Top US Prosecutor Warns Wall Street About Repeat Violations

Wednesday, 17 Jul 2013 02:14 PM

 

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Manhattan U.S. Attorney Preet Bharara said investment firms that repeatedly violate the law should be concerned that they will eventually be held accountable.

"People should be afraid that bad actions they have committed in the past" will catch up with them, Bharara said at the CNBC Institutional Investor Delivering Alpha Conference.

But Bharara refused to bite when asked several times by the CNBC host, Jim Cramer, about the insider trading investigation into hedge fund SAC Capital Advisors and its founder, Steven A. Cohen. Both have been the subjects of federal investigations of insider trading for years.

Even as firms in the $2.25 trillion hedge fund industry put in compliance programs aimed at rooting out malfeasance, Bharara said some companies' compliance programs are clearly just offering lip service. He said his office is as committed as ever to crack down on how some hedge funds may use illegally obtained information to get an edge.

He said that at some point, institutions that have had multiple violations must be held accountable.

The long-running investigation of insider trading at hedge funds and specifically at SAC Capital has been one of the high priorities of Bharara's tenure as U.S. attorney.

Reuters and other news organizations have reported that prosecutors are considering bringing a racketeering charge against SAC and Cohen in light of a number of guilty pleas some former SAC employees have made to using illegally obtained information.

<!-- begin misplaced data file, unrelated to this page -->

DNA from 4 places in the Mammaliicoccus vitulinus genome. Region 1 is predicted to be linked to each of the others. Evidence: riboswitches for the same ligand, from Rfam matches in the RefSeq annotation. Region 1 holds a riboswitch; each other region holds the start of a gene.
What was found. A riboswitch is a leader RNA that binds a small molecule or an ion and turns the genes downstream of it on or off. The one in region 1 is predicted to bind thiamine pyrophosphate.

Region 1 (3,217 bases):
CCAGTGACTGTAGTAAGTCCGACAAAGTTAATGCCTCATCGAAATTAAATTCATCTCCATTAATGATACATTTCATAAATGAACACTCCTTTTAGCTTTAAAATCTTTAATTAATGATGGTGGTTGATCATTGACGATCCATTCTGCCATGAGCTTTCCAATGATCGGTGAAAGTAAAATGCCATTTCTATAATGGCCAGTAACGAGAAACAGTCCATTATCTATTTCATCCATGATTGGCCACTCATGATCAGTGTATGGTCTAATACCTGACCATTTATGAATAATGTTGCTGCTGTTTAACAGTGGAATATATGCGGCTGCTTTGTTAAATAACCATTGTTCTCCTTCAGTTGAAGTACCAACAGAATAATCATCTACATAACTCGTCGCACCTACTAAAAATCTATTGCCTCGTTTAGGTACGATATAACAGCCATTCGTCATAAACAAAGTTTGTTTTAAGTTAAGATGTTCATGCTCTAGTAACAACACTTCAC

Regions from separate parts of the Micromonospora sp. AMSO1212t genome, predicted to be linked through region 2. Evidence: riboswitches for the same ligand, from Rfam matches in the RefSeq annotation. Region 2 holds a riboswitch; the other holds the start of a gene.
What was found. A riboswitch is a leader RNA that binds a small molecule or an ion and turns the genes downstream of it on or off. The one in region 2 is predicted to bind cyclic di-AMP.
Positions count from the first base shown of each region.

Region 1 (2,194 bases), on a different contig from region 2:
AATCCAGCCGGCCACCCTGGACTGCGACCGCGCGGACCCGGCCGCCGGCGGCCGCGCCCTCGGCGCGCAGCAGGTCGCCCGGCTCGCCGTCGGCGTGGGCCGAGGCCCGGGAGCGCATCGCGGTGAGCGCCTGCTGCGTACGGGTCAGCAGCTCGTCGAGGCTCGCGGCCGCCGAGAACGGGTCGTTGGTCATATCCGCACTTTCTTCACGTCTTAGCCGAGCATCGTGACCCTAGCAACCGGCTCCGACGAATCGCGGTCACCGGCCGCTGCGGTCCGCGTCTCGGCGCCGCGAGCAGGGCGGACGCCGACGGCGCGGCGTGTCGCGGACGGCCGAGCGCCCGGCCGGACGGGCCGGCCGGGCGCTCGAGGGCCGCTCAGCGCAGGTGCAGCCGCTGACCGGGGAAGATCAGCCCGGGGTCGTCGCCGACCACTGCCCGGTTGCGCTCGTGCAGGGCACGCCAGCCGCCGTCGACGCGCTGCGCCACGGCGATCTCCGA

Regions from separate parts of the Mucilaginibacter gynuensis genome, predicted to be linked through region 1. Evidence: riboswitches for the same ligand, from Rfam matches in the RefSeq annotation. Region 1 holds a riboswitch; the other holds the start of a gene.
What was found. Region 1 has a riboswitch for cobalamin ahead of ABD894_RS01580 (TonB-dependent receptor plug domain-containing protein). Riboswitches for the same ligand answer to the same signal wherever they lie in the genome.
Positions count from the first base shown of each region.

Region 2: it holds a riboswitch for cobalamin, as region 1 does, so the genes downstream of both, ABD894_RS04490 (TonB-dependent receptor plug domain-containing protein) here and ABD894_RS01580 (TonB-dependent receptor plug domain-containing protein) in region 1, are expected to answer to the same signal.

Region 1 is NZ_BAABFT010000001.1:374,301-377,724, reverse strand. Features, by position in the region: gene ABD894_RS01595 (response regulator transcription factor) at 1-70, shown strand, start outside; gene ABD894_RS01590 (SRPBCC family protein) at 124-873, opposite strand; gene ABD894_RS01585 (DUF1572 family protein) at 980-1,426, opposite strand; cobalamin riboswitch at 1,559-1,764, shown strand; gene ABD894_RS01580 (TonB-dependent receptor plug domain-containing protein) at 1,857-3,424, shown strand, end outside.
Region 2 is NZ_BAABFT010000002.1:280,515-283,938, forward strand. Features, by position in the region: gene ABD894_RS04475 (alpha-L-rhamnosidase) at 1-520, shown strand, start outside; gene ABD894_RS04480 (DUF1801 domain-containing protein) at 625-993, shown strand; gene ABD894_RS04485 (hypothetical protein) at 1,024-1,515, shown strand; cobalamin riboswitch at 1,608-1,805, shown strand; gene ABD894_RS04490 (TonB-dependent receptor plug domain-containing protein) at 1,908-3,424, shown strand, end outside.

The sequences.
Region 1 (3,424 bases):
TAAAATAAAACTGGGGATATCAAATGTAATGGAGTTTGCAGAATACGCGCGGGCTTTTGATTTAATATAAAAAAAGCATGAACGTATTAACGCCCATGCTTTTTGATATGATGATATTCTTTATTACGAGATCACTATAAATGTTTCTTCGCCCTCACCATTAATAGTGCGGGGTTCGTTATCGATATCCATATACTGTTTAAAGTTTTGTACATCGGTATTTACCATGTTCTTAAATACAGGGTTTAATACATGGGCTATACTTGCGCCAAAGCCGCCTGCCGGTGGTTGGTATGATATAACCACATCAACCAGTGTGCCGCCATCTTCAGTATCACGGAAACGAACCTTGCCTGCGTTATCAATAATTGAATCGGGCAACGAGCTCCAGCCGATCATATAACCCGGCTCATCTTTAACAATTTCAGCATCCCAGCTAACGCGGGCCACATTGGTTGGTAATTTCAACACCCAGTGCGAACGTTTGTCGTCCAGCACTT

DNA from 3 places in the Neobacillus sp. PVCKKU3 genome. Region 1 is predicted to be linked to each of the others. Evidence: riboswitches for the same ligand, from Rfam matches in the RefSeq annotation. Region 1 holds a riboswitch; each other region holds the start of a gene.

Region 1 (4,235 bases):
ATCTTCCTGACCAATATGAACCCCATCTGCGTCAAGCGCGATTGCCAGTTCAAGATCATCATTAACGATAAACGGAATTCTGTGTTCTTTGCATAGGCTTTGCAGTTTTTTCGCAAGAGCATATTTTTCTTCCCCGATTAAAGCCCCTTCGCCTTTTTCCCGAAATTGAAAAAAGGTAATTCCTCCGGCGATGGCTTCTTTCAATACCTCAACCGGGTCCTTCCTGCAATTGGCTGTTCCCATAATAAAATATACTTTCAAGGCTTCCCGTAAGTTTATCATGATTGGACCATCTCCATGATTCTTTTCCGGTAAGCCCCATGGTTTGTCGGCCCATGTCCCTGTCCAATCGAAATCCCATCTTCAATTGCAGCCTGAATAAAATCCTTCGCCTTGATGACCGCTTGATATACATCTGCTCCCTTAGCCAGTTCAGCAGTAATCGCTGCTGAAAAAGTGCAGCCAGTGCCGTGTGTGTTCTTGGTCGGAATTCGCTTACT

A spokesman for SAC declined to comment.

Bharara, who joked at last year's conference that he has enough subpoenas for everyone in the audience, said on Wednesday that his office is weighing whether to bring actions against firms for violations that have not been made public.

While he said the press can serve an important role, he warned that "armchair prosecutors," including some in the media, are often wrong.

As the investigations move ahead, Bharara also said his office could file charges against a company. Although it would be a "rare use of power," he acknowledged that this is something his office could do.

He made it clear that his office was not responsible for leaks to the media about investigations. If he found one of his prosecutors disclosing information to journalists, he said that would be punished appropriately.

© 2014 Thomson/Reuters. All rights reserved.

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